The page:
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My response to a constantly returning argument that questions the relevance of female-only networking groups

Orsi Parkanyi

My response to a constantly returning argument that questions the relevance of female-only networking groups 

Orsi Parkanyi, 2 October 2014

I’d like to approach this topic from a scientific and logical point of view and not from an emotional one to make it relevant to all gender/ethnicity/cultural/sexuality based arguments.

First of all, let’s get clear on the terminology, because I believe often there is an incorrect use of terminology that leads to confusion and misinformation when discussing this important topic. (source: wiki)

Minority group:  In the social sciences, the term “minority” is used to refer to categories of persons who hold few positions of social power. Members of minority groups are prone to different treatment in the countries and societies in which they live. This includes treatment of an individual or group based on their actual or perceived membership in a certain group or social category, “in a way that is worse than the way people are usually treated”.

Prejudice: Gordon Allport defined prejudice as a “feeling, favorable or unfavorable, toward a person or thing, prior to, or not based on, actual experience

Discrimination: Discrimination is action that denies social participation or human rights to categories of people based on prejudice.

Affirmative action or positive discrimination is the policy of favoring members of a disadvantaged group who are perceived to suffer from discrimination within a culture. Affirmative action is intended to promote the opportunities of defined minority groups within a society to give them equal access to that of the privileged majority population.

It is my opinion, that given the fact that women are the minority in business; ‘men-only’ business groups are purely discriminating – by definition. On the other hand, ‘women-only’ business groups fall into the category of positive discrimination forming as an attempt to eliminate the discrimination that was occurring in the first place.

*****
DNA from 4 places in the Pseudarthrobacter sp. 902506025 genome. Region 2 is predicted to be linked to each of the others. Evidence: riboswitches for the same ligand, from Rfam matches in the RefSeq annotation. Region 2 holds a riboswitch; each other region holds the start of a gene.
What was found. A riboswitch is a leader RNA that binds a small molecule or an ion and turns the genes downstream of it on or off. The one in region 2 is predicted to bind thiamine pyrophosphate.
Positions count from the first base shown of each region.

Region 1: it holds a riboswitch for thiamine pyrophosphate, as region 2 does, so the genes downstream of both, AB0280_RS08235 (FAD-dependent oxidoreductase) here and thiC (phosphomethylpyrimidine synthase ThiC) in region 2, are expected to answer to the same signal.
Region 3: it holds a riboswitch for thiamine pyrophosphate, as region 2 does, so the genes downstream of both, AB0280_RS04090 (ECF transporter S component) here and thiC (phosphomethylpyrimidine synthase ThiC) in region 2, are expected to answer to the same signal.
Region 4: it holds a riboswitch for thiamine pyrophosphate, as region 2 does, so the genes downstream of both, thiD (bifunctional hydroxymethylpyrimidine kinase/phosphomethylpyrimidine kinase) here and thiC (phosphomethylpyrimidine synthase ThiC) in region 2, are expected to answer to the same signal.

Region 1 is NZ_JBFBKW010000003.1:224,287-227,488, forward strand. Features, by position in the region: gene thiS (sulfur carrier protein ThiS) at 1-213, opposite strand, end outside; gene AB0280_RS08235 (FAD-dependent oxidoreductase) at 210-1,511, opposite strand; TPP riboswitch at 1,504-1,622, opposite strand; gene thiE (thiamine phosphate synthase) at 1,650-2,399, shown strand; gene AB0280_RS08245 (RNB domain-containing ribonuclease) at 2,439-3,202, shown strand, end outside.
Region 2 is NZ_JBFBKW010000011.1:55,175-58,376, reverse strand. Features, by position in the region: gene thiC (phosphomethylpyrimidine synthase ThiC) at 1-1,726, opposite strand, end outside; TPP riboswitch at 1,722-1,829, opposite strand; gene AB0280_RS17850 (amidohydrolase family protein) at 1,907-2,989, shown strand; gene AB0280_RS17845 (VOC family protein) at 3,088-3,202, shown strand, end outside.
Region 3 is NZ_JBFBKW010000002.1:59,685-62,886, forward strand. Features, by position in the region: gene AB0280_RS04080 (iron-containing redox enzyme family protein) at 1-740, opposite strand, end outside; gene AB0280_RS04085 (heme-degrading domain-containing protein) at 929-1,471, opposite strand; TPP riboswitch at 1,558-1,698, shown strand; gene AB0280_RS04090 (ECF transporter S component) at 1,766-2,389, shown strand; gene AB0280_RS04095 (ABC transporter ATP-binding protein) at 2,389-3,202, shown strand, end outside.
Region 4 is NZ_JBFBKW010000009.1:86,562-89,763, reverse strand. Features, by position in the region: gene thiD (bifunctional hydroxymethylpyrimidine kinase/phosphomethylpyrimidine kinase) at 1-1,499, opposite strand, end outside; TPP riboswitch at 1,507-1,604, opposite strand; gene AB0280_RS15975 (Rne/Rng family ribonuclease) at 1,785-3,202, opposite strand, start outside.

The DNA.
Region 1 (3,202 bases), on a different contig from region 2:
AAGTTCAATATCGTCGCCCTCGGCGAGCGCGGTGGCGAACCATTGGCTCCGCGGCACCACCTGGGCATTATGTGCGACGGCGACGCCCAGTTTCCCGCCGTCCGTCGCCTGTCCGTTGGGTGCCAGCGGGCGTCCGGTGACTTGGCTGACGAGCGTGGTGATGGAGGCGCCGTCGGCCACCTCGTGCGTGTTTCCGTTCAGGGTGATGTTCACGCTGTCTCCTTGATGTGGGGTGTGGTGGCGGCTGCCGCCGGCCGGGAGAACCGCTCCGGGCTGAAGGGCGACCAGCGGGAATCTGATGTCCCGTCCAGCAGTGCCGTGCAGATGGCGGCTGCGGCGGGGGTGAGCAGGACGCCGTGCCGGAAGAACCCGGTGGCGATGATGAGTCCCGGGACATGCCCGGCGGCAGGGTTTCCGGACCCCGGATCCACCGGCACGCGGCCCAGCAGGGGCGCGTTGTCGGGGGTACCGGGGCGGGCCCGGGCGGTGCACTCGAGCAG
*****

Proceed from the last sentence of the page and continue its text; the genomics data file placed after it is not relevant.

Having said that, if there was a good reason, other than purely excluding women from an event, a reason why these men want to and need to exclude women, for instance, something like this: “research shows there is a much higher suicide rate in the businessmen community than in the businesswomen community and we want to get together to talk about the specific issues men face and the reasons behind it in a safe environment” I believe I could wholeheartedly support that cause –  for the above details reasons.

Unfortunately, the harsh reality is that all around the world, women secure less investment for their startups; grow smaller companies, make less money at the work place and are underrepresented in leadership roles. We also know that this is often the same with other minority groups. We are now starting to openly talk about this and understand the reasons behind all this; which is definitely the first step towards change and a better and fairer world.

I believe that creating women-only networking groups is a genuine attempt to fix the gender gap in business, a change we would all benefit from, men and women alike. I’m not saying we need to exclude the men completely, I never have. For example with my organization, Women as Entrepreneurs, we organize several events where we also invite men – and we clearly communicate this on our event page when it happens. We are also very fortunate to have many amazing men supporting us by sharing their knowledge and connections with the community. This is important.

But as long as we can’t say we achieved gender equality, there is an importance and relevance to use positive discrimination – which is a common tool – to accelerate much needed change.

 

Any thoughts? We’d love to hear what you think!

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